Monday, February 2, 2009

Drawing as Thinking

Ask most anyone (who is not an artist) to draw you a map to their favorite store. Give them a pen and paper and you'll get a map with all sorts of streets and landmarks. Ask them to doodle while talking or listening and you'll be amazed at what you'll see.

Give that same person a pencil, tell them you're an artist, then ask if they can draw. They'll usually say no. (That's been my experience.) It's time to get over the mind-set.

The truth is that anyone who can write, can draw. The eye-hand coordination necessary to shape letters and the understanding of symbols (the letters and their combination) is a form of drawing (ask any calligrapher). Making that drawing beautiful or up to whatever standard you have for yourself is a different subject. Even if you're drawing "ugly" drawings, you're still drawing.

And -- even if the drawing is a very realistic looking rendering, it is still a map of the artist's thoughts. That is what I love so much about looking at drawings -- they are very clear representations of the artist's thought process as they looked either with their eyes, or in their mind's eye.

So own up to the drawing you do, no matter what it looks like. Do more drawings, and when you look at them rather than assessing whether they are "good" or "bad", notice how your mind traveled and what you placed your attention upon (the reason one part of a figurative (realistic) drawing may be out of proportion compared to another part of the same drawing).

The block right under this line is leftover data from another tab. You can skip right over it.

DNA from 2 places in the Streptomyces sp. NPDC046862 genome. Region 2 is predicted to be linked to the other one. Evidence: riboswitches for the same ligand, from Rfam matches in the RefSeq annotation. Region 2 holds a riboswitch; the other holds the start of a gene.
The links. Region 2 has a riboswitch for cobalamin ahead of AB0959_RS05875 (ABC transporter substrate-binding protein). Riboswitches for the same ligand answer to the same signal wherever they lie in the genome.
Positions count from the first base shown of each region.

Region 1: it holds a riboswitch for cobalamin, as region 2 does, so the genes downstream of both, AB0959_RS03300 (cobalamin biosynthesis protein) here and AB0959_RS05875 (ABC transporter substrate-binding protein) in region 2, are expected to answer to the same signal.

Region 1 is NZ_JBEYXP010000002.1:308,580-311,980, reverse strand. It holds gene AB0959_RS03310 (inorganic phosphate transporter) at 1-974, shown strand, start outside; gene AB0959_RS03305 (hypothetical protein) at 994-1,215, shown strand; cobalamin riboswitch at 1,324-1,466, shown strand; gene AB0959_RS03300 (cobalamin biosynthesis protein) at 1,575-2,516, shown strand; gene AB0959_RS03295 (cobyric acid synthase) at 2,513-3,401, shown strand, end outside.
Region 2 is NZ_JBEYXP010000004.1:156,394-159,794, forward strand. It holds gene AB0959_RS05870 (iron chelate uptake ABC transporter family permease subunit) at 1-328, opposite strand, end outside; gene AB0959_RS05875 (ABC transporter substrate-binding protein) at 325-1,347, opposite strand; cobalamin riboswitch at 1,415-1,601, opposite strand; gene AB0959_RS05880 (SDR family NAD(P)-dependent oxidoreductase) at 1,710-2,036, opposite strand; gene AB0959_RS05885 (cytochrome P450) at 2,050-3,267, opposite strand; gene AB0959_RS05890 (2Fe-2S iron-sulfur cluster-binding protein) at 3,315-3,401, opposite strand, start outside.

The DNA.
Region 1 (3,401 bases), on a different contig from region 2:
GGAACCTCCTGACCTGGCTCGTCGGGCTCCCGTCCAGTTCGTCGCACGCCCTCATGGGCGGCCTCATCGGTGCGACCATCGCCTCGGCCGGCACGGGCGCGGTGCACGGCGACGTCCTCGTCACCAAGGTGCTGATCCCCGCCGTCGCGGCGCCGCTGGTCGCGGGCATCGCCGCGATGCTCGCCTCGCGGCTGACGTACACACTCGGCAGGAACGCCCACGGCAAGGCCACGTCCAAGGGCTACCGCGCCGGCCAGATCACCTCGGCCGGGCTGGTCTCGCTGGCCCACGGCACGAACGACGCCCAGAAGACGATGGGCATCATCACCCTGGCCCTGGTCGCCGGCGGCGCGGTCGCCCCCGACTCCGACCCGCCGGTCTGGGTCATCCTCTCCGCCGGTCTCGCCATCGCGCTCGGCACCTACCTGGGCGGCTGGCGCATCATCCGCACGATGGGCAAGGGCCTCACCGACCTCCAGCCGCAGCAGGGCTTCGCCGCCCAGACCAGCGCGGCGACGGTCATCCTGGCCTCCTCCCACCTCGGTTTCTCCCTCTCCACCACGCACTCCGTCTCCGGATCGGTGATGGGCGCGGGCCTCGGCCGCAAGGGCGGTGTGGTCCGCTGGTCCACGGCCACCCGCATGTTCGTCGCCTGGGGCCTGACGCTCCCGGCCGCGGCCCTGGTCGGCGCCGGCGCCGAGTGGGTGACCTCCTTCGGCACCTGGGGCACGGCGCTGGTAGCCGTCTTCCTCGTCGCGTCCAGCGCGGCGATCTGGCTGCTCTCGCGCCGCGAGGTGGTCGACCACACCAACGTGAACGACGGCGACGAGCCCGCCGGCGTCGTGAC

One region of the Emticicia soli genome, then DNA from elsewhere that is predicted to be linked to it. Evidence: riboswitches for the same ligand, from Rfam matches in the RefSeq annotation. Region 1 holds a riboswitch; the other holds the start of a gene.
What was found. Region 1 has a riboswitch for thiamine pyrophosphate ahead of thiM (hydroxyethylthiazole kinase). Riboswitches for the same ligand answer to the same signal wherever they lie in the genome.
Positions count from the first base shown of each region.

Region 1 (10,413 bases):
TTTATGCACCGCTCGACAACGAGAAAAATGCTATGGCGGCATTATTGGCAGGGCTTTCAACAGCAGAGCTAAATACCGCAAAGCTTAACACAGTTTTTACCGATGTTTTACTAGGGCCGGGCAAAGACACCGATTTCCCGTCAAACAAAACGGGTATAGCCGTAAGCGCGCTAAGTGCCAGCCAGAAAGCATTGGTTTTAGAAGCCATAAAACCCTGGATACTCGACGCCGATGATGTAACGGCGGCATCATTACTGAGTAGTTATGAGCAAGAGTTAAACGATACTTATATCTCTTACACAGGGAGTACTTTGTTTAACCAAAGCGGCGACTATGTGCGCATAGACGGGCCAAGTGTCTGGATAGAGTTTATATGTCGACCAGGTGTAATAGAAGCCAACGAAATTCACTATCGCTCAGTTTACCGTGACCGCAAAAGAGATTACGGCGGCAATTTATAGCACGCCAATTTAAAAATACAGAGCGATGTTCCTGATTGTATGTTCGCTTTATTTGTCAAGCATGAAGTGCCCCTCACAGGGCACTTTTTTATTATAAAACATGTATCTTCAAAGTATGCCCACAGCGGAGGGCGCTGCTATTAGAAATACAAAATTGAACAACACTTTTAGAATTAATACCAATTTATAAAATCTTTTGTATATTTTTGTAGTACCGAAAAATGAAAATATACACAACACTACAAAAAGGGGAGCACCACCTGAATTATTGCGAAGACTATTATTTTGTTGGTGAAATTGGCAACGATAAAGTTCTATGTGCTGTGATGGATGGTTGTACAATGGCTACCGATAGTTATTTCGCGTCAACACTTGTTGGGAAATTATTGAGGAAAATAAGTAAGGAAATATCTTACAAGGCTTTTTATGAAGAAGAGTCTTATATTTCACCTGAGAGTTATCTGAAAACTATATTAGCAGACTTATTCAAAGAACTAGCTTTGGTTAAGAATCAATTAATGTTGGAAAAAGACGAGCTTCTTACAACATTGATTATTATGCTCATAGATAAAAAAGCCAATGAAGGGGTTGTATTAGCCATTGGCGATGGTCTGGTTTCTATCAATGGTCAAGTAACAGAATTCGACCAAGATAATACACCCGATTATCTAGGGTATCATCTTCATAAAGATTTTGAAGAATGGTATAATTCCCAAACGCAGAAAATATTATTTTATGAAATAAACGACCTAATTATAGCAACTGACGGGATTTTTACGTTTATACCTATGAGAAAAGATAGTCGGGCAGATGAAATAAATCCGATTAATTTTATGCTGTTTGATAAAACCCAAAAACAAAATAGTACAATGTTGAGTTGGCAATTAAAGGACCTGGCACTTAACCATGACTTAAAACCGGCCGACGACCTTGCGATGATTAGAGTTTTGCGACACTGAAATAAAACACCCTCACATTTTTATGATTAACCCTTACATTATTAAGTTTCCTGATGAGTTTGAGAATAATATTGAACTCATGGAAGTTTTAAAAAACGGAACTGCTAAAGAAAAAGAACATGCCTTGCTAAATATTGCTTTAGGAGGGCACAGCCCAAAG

Note: Both of my drawings shown here are very different because they are conveying different things. I made the drawing of the Caring Hands to illustrate a poster for the play "Of Mice and Men". The goal for the piece was to look realistic, rustic and a little foreboding. The drawing of the Marching Man was created to illustrate a design concept related to shapes. Both of my original pencil drawings exhibit different intellectual and emotional goals.

The Marching Man drawing is available for sale through High Desert Gallery. High Desert Gallery has locations in Sisters, Oregon and Redmond, Oregon.

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